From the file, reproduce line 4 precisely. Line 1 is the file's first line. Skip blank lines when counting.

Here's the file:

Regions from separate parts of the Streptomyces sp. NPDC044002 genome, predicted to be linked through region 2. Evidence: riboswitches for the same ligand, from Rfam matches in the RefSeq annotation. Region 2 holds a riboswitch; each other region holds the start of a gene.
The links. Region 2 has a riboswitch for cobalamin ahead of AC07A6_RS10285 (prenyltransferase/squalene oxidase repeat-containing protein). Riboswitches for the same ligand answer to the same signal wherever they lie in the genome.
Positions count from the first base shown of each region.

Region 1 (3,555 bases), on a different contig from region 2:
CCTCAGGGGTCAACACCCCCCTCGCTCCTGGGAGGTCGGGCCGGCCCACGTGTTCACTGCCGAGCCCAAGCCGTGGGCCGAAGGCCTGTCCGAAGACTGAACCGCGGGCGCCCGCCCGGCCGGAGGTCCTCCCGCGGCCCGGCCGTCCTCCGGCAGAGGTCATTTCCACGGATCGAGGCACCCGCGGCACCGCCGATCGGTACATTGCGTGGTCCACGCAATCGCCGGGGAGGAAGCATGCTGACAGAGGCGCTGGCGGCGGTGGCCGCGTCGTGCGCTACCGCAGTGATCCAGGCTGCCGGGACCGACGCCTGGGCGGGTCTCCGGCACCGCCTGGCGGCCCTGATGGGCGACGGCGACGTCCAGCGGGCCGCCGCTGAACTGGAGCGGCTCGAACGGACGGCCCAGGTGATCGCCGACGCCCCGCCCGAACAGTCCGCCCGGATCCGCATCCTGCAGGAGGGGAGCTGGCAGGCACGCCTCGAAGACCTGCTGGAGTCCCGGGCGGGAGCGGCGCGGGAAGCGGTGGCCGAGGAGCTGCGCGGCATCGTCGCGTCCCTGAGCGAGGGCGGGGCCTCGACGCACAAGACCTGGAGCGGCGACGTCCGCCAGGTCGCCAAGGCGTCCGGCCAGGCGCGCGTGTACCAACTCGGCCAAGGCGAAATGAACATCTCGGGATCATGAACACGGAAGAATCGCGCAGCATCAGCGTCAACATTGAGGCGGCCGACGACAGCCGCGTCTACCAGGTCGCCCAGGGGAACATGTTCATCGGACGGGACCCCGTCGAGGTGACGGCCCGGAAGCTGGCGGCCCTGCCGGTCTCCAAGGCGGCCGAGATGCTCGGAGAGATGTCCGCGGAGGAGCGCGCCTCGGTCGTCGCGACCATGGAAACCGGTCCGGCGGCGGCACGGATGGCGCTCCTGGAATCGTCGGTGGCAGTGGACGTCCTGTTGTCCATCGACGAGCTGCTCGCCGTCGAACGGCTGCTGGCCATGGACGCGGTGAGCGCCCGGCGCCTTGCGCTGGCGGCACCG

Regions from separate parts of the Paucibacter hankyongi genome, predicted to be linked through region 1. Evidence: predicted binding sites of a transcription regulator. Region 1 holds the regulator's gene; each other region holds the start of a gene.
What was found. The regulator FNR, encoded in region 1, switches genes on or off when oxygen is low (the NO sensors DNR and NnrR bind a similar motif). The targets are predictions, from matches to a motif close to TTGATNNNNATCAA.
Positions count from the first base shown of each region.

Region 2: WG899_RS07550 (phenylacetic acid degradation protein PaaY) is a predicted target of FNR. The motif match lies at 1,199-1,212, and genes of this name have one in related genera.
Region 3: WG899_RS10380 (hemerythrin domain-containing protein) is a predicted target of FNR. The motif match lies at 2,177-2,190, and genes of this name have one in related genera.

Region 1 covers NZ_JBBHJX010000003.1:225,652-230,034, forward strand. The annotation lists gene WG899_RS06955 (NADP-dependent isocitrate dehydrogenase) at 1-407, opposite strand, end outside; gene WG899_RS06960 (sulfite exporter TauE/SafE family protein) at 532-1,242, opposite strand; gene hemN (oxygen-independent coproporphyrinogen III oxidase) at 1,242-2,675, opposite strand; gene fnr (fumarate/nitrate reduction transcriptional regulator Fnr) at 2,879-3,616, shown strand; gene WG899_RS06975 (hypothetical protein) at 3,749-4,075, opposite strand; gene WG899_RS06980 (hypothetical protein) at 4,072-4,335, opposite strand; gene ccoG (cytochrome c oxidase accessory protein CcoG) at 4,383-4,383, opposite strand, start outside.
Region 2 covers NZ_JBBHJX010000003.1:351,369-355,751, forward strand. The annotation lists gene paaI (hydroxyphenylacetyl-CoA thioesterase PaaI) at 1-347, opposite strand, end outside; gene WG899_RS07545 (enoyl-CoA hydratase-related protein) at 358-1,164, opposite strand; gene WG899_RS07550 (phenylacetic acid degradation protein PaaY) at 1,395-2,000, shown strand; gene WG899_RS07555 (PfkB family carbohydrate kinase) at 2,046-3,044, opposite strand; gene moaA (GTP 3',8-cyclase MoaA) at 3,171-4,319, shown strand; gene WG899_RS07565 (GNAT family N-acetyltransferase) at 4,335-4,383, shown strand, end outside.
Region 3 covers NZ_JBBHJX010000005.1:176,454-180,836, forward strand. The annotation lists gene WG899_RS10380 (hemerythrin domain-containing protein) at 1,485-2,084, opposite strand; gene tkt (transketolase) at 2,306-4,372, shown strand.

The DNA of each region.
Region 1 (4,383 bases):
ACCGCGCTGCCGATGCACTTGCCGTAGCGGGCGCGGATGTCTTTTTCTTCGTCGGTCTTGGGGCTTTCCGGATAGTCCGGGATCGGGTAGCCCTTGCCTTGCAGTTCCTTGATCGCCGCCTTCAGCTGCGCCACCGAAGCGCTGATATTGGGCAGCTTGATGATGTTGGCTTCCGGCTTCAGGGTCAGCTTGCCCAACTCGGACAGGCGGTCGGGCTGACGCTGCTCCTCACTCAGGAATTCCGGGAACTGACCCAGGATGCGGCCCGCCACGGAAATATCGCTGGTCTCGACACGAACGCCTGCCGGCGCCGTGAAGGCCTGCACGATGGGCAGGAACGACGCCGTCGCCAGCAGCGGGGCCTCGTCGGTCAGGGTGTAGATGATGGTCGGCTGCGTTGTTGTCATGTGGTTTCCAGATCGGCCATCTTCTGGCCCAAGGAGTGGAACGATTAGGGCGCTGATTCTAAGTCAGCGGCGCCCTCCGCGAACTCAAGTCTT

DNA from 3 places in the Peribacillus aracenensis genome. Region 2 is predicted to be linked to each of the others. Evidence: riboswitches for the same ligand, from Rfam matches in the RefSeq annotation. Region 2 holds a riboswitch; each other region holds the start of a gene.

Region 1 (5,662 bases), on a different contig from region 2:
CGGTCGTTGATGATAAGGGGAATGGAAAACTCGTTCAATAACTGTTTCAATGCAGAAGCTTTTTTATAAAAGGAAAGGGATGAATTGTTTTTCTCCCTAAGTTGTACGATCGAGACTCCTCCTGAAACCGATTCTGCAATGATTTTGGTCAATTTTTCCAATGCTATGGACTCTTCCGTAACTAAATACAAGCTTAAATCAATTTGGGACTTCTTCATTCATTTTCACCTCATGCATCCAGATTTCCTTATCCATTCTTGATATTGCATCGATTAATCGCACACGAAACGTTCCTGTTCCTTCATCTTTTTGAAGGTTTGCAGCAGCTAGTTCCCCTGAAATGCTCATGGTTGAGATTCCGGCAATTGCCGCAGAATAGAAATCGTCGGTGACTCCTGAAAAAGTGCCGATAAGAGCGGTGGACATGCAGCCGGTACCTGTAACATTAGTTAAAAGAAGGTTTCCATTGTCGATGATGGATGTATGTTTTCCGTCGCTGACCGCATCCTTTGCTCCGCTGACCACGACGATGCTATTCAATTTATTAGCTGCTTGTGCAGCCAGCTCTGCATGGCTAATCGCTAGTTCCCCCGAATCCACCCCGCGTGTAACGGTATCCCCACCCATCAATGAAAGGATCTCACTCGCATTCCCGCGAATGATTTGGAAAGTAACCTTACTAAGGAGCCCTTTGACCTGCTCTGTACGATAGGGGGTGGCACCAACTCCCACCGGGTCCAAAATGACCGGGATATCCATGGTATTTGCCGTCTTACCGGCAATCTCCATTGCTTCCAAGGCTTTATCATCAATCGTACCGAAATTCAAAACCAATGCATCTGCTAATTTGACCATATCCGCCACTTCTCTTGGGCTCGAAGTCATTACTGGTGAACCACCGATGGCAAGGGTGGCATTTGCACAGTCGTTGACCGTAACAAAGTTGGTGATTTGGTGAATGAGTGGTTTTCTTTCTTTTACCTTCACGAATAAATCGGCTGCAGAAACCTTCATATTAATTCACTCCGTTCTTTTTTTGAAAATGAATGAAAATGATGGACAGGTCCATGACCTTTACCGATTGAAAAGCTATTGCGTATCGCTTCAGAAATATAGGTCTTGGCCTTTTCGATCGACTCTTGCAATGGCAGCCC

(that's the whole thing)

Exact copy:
Region 1 (3,555 bases), on a different contig from region 2: